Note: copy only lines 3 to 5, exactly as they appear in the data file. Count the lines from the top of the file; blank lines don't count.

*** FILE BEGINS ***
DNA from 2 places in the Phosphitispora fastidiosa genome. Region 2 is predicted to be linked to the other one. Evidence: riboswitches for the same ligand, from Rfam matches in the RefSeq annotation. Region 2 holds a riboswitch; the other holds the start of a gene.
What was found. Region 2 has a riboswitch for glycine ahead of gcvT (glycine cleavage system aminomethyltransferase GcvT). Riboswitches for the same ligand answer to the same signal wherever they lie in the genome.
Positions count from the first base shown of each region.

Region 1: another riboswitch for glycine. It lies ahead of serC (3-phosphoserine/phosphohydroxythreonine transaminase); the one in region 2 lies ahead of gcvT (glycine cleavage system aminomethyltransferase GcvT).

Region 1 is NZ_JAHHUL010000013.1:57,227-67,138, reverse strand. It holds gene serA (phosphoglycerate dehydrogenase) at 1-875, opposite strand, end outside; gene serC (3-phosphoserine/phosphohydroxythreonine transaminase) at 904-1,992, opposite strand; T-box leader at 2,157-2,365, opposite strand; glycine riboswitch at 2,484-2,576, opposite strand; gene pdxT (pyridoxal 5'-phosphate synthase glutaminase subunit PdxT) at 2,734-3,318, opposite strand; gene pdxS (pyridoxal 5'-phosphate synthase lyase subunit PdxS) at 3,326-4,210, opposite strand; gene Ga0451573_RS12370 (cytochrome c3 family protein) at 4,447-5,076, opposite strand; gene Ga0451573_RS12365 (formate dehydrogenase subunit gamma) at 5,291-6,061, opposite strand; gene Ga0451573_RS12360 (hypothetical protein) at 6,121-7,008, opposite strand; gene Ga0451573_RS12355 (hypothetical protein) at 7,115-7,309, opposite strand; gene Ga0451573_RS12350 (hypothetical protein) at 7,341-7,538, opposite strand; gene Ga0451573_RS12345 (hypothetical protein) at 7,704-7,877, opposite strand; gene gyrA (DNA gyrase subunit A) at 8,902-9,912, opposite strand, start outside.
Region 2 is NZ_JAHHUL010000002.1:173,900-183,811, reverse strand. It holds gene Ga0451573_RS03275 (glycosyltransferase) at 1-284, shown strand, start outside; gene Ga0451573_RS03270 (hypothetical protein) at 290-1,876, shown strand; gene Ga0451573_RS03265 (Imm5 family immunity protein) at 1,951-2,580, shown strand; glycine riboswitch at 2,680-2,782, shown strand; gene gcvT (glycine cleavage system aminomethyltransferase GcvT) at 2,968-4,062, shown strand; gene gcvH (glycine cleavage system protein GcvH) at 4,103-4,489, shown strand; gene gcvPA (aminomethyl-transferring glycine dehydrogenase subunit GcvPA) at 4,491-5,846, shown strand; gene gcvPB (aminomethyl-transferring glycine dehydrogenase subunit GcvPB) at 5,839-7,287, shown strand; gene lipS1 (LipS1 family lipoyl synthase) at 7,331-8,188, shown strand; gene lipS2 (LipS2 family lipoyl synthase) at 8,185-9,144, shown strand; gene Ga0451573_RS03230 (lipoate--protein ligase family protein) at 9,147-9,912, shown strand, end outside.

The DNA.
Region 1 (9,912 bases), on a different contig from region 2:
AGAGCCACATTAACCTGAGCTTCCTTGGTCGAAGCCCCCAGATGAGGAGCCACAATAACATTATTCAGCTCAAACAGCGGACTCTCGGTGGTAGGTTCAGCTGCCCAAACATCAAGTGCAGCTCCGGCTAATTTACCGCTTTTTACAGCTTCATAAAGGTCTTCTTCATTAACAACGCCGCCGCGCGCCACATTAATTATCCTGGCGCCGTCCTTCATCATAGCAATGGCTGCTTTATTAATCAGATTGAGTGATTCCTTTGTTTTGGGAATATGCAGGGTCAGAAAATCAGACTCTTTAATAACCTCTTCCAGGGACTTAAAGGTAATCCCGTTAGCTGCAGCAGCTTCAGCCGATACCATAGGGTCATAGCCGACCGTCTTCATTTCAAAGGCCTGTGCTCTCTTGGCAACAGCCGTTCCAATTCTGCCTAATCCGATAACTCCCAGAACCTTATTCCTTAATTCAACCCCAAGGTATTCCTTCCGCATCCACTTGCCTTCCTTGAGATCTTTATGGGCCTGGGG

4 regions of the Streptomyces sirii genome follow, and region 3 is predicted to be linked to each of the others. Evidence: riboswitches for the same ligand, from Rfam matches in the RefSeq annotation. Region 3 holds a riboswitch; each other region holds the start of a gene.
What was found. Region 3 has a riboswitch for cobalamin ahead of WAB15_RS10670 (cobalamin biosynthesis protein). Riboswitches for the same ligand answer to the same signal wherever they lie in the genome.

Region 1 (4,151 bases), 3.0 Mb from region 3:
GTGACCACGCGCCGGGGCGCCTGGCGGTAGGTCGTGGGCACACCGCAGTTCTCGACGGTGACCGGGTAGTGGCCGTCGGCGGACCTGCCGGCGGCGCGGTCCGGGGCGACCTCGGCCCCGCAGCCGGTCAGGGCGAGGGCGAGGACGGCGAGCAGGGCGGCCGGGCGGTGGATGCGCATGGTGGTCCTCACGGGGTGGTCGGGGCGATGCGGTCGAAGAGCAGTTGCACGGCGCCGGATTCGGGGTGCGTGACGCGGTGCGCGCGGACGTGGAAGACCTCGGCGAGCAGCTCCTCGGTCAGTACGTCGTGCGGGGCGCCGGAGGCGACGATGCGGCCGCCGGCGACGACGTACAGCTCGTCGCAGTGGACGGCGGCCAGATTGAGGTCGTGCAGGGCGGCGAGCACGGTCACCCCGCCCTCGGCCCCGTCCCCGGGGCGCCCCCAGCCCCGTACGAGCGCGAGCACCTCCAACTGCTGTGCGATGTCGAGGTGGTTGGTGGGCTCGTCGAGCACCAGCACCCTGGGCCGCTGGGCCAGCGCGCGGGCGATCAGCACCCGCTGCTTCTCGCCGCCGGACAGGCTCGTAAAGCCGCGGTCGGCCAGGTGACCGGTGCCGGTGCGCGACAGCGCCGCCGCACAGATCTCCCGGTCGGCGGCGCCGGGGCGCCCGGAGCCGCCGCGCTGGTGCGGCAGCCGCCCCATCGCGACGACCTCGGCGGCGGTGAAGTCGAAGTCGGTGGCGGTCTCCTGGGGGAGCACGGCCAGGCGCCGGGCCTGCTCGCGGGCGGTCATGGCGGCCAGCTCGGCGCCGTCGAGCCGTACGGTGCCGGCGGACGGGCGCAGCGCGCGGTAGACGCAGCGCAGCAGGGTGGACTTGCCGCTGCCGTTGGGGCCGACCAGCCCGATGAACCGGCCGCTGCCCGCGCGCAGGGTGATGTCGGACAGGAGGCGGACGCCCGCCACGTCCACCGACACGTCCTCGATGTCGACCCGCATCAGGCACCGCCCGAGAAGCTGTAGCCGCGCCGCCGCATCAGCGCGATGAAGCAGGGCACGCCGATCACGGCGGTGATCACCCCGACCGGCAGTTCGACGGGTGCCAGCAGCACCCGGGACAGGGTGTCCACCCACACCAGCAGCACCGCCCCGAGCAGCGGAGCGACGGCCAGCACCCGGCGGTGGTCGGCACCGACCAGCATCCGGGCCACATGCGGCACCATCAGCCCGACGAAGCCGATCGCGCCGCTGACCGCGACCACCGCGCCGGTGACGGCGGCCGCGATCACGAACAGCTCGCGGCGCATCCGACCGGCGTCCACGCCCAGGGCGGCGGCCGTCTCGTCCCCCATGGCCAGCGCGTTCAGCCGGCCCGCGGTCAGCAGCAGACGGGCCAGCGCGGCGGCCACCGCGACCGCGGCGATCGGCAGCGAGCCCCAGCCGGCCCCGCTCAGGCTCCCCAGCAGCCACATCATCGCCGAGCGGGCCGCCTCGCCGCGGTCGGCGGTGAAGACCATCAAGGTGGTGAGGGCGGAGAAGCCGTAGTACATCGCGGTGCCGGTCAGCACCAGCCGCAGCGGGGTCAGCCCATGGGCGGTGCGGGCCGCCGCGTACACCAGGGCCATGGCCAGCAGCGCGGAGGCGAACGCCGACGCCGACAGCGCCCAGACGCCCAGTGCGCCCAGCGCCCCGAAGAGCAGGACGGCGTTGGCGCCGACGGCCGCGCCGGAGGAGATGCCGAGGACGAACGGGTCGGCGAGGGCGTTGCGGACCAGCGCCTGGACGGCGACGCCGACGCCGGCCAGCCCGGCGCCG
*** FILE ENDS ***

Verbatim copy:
Positions count from the first base shown of each region.

Region 1: another riboswitch for glycine. It lies ahead of serC (3-phosphoserine/phosphohydroxythreonine transaminase); the one in region 2 lies ahead of gcvT (glycine cleavage system aminomethyltransferase GcvT).

Region 1 is NZ_JAHHUL010000013.1:57,227-67,138, reverse strand. It holds gene serA (phosphoglycerate dehydrogenase) at 1-875, opposite strand, end outside; gene serC (3-phosphoserine/phosphohydroxythreonine transaminase) at 904-1,992, opposite strand; T-box leader at 2,157-2,365, opposite strand; glycine riboswitch at 2,484-2,576, opposite strand; gene pdxT (pyridoxal 5'-phosphate synthase glutaminase subunit PdxT) at 2,734-3,318, opposite strand; gene pdxS (pyridoxal 5'-phosphate synthase lyase subunit PdxS) at 3,326-4,210, opposite strand; gene Ga0451573_RS12370 (cytochrome c3 family protein) at 4,447-5,076, opposite strand; gene Ga0451573_RS12365 (formate dehydrogenase subunit gamma) at 5,291-6,061, opposite strand; gene Ga0451573_RS12360 (hypothetical protein) at 6,121-7,008, opposite strand; gene Ga0451573_RS12355 (hypothetical protein) at 7,115-7,309, opposite strand; gene Ga0451573_RS12350 (hypothetical protein) at 7,341-7,538, opposite strand; gene Ga0451573_RS12345 (hypothetical protein) at 7,704-7,877, opposite strand; gene gyrA (DNA gyrase subunit A) at 8,902-9,912, opposite strand, start outside.